healing is a slow practice that few understand and that requires the
help of another. It is a work of continual repetition, a return to
the site of the trauma which is sutured onto those childhood
tropisms that dwell deep in the realm of the pre-verbal, the
chora, after a term employed by Julie Kristeva, a French
psychoanalyst, feminist, and author of many books. It is difficult
to describe for it is a process that is ongoing. It became possible
for me only when I had a life partner.
arcane, you might say, how recondite, how beside the point, but
think of what is going on in American life and increasingly
throughout the world where the market-oriented consumer society is
rooting out all the old world patterns and destroying every rhythm
that resists. Norman Mailer’s words ring clear: “We live in a
time that is interrupting the mood of everything alive.”
Consider this: 90% of American families are described as being
dysfunctional; over 50% of marriages fail; the incidence and
prevalence of stress-related illnesses are growing exponentially;
job security is a dream of the past; sexuality, one of the major
forms of release available to contemporary city-dwellers, who are
cut off from trees, grass, and bird-song, is now fraught with peril
and ringed round with the odor of death; child abuse is endemic;
pedophilia is on the rampage; destructive substances are available
anywhere and everywhere there is money to pay for them; teenage
crime is a growth industry (think on the sad case of Malcolm X’s
grandson), and perhaps worst of all, teenage suicide, a devastating
response to this spreading illness of infinite consumption, grows by
leaps and bounds.
long list that adds up to total fragmentation and a continually
increasing stress on every one of us no matter how rich we may be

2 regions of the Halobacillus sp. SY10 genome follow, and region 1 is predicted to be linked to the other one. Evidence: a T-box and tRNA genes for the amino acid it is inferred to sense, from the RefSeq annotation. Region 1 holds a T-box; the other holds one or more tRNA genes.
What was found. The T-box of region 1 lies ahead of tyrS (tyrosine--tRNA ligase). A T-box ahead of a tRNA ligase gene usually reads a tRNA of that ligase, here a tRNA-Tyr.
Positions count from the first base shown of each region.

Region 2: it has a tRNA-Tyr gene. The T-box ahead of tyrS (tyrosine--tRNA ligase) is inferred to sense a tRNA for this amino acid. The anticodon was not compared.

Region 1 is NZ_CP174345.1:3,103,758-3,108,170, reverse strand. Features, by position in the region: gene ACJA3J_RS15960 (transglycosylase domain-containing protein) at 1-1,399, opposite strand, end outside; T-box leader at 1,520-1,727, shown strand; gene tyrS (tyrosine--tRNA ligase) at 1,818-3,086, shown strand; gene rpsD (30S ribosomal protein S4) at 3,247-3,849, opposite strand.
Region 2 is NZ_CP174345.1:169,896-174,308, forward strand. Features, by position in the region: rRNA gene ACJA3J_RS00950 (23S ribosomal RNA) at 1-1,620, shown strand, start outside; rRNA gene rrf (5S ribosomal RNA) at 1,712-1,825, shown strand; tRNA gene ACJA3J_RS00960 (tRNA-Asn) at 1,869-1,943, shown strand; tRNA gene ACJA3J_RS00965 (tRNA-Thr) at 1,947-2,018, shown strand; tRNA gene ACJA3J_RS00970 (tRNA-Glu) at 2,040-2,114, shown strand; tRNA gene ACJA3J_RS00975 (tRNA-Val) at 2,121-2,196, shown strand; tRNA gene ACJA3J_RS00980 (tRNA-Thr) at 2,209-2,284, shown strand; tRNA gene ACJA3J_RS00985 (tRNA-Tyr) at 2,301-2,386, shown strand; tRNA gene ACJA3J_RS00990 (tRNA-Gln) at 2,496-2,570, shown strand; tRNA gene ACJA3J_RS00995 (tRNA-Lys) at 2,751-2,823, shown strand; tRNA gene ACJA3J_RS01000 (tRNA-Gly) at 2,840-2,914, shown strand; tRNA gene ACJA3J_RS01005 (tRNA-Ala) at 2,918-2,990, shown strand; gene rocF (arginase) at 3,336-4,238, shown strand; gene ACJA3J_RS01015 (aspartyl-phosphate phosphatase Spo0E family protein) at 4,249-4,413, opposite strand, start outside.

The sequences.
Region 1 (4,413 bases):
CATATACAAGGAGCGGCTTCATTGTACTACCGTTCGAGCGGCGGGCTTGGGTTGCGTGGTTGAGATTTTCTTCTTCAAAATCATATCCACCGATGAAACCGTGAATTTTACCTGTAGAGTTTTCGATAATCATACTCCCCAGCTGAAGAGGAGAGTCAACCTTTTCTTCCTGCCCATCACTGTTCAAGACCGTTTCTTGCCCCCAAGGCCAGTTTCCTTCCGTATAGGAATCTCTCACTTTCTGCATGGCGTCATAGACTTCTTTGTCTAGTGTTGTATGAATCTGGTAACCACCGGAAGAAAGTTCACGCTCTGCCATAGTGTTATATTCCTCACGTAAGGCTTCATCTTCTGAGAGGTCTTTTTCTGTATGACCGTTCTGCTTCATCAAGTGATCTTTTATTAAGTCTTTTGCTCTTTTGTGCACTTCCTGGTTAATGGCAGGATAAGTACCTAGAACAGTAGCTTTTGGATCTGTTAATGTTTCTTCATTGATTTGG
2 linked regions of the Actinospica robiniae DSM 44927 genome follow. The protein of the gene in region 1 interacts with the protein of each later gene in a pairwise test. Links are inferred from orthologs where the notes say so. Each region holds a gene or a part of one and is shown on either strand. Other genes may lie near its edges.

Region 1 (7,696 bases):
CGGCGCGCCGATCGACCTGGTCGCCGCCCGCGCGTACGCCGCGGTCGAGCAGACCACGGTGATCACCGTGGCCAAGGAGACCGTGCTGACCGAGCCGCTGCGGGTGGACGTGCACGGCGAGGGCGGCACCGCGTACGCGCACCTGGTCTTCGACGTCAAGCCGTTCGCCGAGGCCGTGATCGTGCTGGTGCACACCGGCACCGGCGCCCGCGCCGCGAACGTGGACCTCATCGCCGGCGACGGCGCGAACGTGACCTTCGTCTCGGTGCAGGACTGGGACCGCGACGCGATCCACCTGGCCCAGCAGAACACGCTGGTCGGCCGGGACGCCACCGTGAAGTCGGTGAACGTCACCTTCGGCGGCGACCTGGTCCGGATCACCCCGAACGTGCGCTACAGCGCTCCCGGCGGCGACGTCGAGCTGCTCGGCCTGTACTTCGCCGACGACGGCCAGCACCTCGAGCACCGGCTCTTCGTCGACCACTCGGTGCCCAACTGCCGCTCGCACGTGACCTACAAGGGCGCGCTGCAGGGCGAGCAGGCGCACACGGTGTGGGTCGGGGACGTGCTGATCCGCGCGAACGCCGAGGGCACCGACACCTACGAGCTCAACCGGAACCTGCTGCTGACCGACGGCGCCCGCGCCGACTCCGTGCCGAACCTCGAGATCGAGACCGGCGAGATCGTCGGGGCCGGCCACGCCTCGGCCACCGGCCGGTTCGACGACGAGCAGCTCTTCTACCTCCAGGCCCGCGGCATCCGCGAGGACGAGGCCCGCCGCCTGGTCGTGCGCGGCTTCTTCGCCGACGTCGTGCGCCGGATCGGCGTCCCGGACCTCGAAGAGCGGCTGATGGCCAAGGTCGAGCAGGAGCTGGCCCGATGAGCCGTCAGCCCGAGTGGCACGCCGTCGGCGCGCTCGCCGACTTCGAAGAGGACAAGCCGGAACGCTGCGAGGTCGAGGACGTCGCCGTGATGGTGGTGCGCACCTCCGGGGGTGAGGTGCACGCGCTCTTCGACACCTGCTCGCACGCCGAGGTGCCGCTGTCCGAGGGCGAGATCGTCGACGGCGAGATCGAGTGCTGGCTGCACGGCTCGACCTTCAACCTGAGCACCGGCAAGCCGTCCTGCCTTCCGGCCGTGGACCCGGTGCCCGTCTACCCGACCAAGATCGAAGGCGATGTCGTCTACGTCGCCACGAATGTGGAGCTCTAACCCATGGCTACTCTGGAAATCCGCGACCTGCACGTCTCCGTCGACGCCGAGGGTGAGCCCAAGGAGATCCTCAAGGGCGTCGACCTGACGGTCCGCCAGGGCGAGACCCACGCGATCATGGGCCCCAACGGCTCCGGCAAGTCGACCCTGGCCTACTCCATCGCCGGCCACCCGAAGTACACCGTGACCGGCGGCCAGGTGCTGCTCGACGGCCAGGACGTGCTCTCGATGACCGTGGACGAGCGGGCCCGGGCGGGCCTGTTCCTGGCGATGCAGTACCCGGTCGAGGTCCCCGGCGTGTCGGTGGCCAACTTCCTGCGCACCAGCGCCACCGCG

and how protected we feel. That is the problem that clearly links my
struggles to the common experience, extreme though my situation may
seem. The problems of stress and the affect of sundering and
fragmentation on a system is non-linear; it lives in the world of
or the Santa Fe Institute[xviii],
i.e., complexity theory, rather than the linear world of Newton or
Lagrange. Like the climate, the change can be sudden. The climate in
not just going to change in the far-distant future, it is changing
before my very eyes as I write. The operative terms are catastrophe
(in a mathematical sense)[xix],
and far-from-equilibrium systems.
problems I have wrestled with for one-third of my life are
increasingly the daily problems faced by everyone, but please do not
misunderstand me: this is not a how-to book but rather a report from
the frontier, like my fifth novel, a snapshot of an emerging world.
This is the world we are all living in, though few are as yet
willing to admit the extent of the problem, and most reach for
partial, non-achievable, utopian solutions or retreat into
“quietism, cynicism or despair,” to quote a letter from Martin Jay[xxi],
professor of history at the University of California, Berkeley to my
erstwhile alias, Eugene Mallon.
Culture is the organic process of a lived life: it grows us and we
grow it. It is not a suit of clothes that one can change at will.
Living with a woman who grew up in a totally different culture than
mine, whose language of the heart is not English, has only
reinforced that awareness for we spent twenty-four hours a day
together and did so with short breaks for almost ten years. That is
more time together than most marital partners spend in their
lifetimes. I know about cultural differences and expectations from
the experience we shared as deeply as any two could manage, breaking